Japanese gardens have become popular choices when choosing to landscape a yard. The entire garden concept is designed to create an experience, invoke feelings and provide a haven where one can be relaxed, calm and peruse inner-thoughts. Therefore, it is important that the rocks and plants meld together within the landscape, and that the relationship and placement between rocks, plants and water is well thought out within the design.
There are several different types of landscaping designs that you can choose from to initiate ideas and begin the process of planning out your own unique garden. Keep in mind that you are not limited to just one style platform. Many Japanese gardens are combinations of two or more of the following types melded together, should you have enough room on your site to do so. Here is a brief description of each so that you can better plan your own garden layout.
Pond and Island Style
With this type of design your goal is to create a central pond which is either large enough to go boating upon and/or one in which you can stroll around the edge of the pond. The ‘Pond and Island’ layout is designed so that all plants, rocks and other features on the shore are seen from the pond area. The background plantings and elements are placed so that they blend into the natural landscape beyond the garden. Small islands are created within the pond, where a bush or tree is planted surrounded by rocks on the ‘island shore’, as visual focal points. Small bridges can also be built to span the water from a point on the shoreline to one or more of the ‘islands’ and then back to shore again on a different side of the pond. This allows the stroller to view the surrounding area from the pond itself (a good tactic if you don’t have enough room to install a boating pond).
Dry Landscape Zen Garden
The Zen garden was primarily used by Buddhist monks within their temples. The landscaping is comprised of a combination of boulders, large and small rocks, gravel or sand, and on occasion, moss or very sparsely planted trees or shrubs (usually only one or two plants are seen). The rocks symbolize islands and consist of unique shapes and sizes, which are very carefully positioned. The gravel or sand symbolizes water and is raked into various patterns.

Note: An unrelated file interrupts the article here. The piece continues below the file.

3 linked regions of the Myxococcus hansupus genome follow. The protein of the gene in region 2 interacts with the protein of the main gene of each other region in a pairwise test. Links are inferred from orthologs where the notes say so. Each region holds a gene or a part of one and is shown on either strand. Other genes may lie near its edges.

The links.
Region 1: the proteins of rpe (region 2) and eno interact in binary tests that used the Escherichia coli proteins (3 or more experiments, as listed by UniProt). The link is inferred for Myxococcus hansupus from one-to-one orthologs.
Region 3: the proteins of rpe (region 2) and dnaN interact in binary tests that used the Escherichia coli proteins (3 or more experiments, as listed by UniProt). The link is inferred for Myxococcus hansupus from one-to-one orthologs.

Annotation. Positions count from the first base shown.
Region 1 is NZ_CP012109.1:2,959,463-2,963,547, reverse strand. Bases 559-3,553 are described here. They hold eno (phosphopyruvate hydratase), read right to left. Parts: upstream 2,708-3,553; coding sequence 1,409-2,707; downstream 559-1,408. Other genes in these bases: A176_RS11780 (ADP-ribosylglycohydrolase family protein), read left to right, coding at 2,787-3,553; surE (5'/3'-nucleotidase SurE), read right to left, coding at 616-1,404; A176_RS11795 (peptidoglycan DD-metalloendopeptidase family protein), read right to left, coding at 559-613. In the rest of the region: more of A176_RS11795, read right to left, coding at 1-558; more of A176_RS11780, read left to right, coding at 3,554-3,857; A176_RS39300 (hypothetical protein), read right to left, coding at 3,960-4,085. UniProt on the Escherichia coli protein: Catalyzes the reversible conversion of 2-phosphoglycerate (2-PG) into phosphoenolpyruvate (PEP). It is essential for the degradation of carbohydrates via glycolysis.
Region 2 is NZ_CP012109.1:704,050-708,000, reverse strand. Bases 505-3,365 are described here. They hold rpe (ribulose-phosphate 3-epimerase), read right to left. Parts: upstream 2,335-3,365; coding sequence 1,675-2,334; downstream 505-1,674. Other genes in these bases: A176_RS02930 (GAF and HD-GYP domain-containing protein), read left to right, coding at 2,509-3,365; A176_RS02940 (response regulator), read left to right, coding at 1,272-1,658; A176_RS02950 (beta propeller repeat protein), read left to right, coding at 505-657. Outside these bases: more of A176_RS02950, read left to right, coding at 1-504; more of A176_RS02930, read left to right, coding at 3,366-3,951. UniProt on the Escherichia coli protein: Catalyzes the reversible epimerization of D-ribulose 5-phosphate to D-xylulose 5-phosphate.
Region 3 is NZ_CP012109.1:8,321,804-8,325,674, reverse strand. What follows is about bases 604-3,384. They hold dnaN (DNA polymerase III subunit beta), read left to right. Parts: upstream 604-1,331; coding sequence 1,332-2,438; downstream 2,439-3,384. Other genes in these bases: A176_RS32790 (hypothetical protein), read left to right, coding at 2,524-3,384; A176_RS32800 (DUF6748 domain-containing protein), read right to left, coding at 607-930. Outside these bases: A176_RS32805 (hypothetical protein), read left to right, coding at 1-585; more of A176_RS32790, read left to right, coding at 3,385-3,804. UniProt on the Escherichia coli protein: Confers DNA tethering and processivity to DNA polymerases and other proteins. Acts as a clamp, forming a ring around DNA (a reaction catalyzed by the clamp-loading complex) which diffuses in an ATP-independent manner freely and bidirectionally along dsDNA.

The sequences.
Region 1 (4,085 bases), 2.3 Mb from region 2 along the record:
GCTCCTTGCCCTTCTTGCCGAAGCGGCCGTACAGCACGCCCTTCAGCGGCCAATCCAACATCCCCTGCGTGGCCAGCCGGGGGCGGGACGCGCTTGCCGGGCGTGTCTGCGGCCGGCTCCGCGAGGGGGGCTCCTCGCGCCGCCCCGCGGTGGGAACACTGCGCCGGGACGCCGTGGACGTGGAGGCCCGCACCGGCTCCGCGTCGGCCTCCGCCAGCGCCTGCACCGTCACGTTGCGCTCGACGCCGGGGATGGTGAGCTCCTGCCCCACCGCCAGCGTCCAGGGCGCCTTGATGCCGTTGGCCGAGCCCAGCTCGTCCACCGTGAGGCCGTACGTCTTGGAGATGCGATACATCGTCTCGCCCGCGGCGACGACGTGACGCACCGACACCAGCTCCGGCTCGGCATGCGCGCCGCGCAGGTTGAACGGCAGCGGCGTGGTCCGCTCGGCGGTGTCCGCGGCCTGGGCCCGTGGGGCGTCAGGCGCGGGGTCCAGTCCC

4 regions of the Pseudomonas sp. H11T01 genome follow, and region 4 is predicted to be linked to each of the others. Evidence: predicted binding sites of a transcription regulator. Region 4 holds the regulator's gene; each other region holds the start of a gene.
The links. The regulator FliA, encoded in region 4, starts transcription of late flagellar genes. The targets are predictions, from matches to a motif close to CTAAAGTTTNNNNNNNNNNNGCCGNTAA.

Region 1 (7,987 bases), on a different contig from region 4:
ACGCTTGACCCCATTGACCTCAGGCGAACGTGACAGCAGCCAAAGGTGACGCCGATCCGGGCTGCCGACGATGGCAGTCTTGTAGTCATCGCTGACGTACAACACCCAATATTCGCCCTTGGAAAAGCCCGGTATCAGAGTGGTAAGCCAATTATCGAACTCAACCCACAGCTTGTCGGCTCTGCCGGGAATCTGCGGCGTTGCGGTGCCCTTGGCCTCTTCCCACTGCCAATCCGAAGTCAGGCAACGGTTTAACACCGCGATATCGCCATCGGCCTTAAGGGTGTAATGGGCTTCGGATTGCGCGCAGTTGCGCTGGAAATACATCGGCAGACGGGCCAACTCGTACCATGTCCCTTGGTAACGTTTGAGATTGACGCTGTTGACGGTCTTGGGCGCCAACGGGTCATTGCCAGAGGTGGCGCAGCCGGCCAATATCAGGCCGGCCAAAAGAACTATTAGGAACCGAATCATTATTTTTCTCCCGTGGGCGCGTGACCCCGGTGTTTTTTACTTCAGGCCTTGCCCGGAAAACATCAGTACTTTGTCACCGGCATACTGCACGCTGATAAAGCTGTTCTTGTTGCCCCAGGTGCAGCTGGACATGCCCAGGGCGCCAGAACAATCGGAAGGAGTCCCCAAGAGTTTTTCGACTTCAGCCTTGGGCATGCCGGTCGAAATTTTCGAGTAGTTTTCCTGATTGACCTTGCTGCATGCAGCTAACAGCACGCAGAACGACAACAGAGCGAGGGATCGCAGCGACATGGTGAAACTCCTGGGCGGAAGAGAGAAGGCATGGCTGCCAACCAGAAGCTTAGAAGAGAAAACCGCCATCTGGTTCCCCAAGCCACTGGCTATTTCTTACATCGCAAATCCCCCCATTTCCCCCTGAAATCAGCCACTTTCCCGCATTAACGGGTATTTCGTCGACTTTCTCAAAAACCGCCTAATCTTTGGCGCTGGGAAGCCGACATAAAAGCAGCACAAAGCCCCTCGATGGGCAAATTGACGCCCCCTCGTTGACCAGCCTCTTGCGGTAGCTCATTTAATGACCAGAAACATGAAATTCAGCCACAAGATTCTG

The idea behind this garden is to help the viewer clear their mind and aid in contemplation and meditation without distractions. The Zen garden is not entered (other than to rake the gravel), but is viewed from a single focal point, such as from a raised deck, balcony or through the windows of a building.
Japanese Tea Garden
The tea garden is actually more of a ceremonial area in order to perform a Tea Ceremony. Consisting of two gardens in one (an outer garden and an inner garden), it is a good choice for average size yards or incorporated within a larger Japanese garden design. It is also one of the more popular styles to create. The outer garden is more informal in plantings and consists of an entry gate and a stone path leading toward the inner garden. Visitors pass through a second gate where a water basin is located and is used as part of the ceremony. Another stone path flows through the inner garden, whose plants are more formally placed and not flowered, so as not to provide any distractions along the journey. The inner path leads to a small building where the actual tea ceremony is performed. This entire garden concept requires much more information that can be relayed in a short paragraph. If you wish to learn more about building your own Japanese Tea Garden, please see the links at the end of this article.
Japanese stroll gardens are designed as a walk-about landscaping plan. Paths lead the visitor through the area with each twist and turn revealing a new sight. Most of these gardens focus on a theme of some landscape found in nature and then are recreated in miniature within the garden itself. To properly build such a garden design you would need at least an acre or more of land to work with so you can incorporate hidden vistas and scenes to delight the stroller when they make a new turn in the path, as well as hide the previous scene from view. Often times, a tea garden and or a pond are also integrated within the stroll garden.
This is a perfect solution for a small yard, especially one that is enclosed with a stone or brick wall or wooden fence and is very limited in space. The design of the Japanese courtyard garden is kept simple and is usually built to be observed from inside the house, although you could build it so it is useable outside as well if it is carefully planned out. Consisting of a few plants, perhaps a tree, small water feature, often times a dry stream, or other simple elements, this Japanese garden style allows nature and light to flow into your home via large windows and patio doors.
Research the Best Garden Design for Your Yard
The above is a sampling of the basic Japanese garden types used to give you some ideas on what you may wish to create for your own yard. As noted, you can choose one or a combination of styles to suit your purpose. What is most important though, is to determine what you wish to achieve with your garden. Japanese gardens are intended to create an experience for the visitor. It is suggested that you read garden books, view pictures of the gardens found in Japan, and research the concepts behind the intent of these unique areas before you begin your own landscaping. Then you will have the tools to construct a beautiful, serene and amazing landscape that will be enjoyed for years to come.